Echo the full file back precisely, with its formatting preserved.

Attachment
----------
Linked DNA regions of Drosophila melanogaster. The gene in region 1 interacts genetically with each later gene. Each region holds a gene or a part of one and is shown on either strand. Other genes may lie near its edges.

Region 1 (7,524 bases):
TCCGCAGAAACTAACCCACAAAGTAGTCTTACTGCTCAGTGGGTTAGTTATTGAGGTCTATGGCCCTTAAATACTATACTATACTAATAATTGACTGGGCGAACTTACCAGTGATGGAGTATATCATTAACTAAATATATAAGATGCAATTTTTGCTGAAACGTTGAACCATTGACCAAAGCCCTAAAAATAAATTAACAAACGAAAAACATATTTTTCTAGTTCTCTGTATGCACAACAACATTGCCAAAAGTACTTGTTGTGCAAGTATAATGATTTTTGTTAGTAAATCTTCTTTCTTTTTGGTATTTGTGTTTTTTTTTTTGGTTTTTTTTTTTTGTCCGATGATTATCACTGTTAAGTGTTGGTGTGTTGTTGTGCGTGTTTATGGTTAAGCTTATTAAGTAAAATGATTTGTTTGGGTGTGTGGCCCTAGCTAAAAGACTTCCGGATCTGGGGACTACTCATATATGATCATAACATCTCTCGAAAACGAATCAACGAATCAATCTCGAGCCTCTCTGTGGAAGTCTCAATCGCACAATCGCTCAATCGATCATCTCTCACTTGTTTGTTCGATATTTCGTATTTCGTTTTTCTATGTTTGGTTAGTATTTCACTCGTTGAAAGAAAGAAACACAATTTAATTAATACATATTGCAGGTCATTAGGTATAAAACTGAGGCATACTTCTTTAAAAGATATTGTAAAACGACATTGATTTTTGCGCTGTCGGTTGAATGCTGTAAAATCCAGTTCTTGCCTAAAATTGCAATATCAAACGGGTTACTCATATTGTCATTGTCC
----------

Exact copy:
Linked DNA regions of Drosophila melanogaster. The gene in region 1 interacts genetically with each later gene. Each region holds a gene or a part of one and is shown on either strand. Other genes may lie near its edges.

Region 1 (7,524 bases):
TCCGCAGAAACTAACCCACAAAGTAGTCTTACTGCTCAGTGGGTTAGTTATTGAGGTCTATGGCCCTTAAATACTATACTATACTAATAATTGACTGGGCGAACTTACCAGTGATGGAGTATATCATTAACTAAATATATAAGATGCAATTTTTGCTGAAACGTTGAACCATTGACCAAAGCCCTAAAAATAAATTAACAAACGAAAAACATATTTTTCTAGTTCTCTGTATGCACAACAACATTGCCAAAAGTACTTGTTGTGCAAGTATAATGATTTTTGTTAGTAAATCTTCTTTCTTTTTGGTATTTGTGTTTTTTTTTTTGGTTTTTTTTTTTTGTCCGATGATTATCACTGTTAAGTGTTGGTGTGTTGTTGTGCGTGTTTATGGTTAAGCTTATTAAGTAAAATGATTTGTTTGGGTGTGTGGCCCTAGCTAAAAGACTTCCGGATCTGGGGACTACTCATATATGATCATAACATCTCTCGAAAACGAATCAACGAATCAATCTCGAGCCTCTCTGTGGAAGTCTCAATCGCACAATCGCTCAATCGATCATCTCTCACTTGTTTGTTCGATATTTCGTATTTCGTTTTTCTATGTTTGGTTAGTATTTCACTCGTTGAAAGAAAGAAACACAATTTAATTAATACATATTGCAGGTCATTAGGTATAAAACTGAGGCATACTTCTTTAAAAGATATTGTAAAACGACATTGATTTTTGCGCTGTCGGTTGAATGCTGTAAAATCCAGTTCTTGCCTAAAATTGCAATATCAAACGGGTTACTCATATTGTCATTGTCC